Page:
As Griz 40 demonstrates, females are important to maintaining population levels by producing offspring, and CSKT is continuing to work with the Montana Department of Transportation and the U.S. Fish and Wildlife Service to come up with highway improvements that benefit grizzlies in the Ninepipe area.
The last litter biologists know belonged to Griz 40 was born when she was 21 years old, in 2016, when she reared three cubs. One of the cubs was captured in 2018 by researchers with the CSKT Wildlife Management Program, who named the sub-adult bear “Kiki” and recruited her for a monitoring program conducted by a University of Montana graduate student, Kari Eneas, who now works as a tribal wildlife biologist.
Her project was aimed at evaluating how grizzly bears use habitat in the Mission Valley in relation to small livestock, as well as the effectiveness of electric fence at deterring grizzly bear conflicts — an assessment that can help mitigate future problems with bears.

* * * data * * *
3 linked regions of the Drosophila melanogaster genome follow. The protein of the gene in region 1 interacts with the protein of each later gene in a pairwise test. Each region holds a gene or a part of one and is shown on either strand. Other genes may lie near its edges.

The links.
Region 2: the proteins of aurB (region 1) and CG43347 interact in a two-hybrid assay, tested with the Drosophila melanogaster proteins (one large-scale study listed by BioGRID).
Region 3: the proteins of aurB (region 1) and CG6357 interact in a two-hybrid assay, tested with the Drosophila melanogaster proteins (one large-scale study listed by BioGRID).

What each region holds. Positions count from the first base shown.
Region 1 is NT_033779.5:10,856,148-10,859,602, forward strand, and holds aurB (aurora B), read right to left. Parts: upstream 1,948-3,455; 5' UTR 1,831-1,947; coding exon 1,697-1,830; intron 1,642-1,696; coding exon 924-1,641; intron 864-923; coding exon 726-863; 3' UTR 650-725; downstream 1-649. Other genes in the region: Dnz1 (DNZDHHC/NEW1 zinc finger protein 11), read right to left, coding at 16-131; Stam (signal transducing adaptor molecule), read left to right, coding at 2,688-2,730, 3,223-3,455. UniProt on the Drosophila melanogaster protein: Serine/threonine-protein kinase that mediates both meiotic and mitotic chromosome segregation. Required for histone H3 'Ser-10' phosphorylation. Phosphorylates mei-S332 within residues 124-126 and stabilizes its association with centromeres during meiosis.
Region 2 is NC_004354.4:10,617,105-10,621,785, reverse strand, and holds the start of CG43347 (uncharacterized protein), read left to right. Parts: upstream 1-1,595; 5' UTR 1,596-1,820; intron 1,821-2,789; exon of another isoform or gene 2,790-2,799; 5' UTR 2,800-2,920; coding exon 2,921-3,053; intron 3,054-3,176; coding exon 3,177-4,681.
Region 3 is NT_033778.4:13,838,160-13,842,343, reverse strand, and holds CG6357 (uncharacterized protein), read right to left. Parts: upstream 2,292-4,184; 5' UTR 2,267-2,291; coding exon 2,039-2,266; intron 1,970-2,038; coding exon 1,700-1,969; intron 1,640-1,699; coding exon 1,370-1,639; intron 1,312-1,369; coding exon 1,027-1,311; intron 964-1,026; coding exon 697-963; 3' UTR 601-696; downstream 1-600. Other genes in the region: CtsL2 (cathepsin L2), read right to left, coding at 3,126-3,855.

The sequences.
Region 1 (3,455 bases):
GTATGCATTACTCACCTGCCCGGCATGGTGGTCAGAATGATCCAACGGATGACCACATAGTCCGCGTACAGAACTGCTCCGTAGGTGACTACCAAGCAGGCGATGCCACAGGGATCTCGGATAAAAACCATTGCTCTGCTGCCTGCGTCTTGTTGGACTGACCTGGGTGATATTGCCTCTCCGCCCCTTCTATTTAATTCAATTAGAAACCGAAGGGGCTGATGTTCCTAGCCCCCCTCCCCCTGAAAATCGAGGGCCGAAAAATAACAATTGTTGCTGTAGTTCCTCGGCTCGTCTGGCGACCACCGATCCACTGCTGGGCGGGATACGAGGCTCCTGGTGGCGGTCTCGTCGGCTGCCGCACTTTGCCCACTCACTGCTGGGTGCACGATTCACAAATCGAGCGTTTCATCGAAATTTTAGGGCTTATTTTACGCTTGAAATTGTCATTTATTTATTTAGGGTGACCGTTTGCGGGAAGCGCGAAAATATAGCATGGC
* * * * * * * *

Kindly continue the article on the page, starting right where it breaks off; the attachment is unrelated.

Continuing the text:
According to CSKT Wildlife Biologist Whisper Camel-Means, understanding grizzly migration patterns is complicated, and mitigating the impacts of human infrastructure to the species’ natural movements is a work in progress.
“This is sad to see them killed and a complicated issue to fix,” she said. “Grizzly bears are smart and move around where they want to.”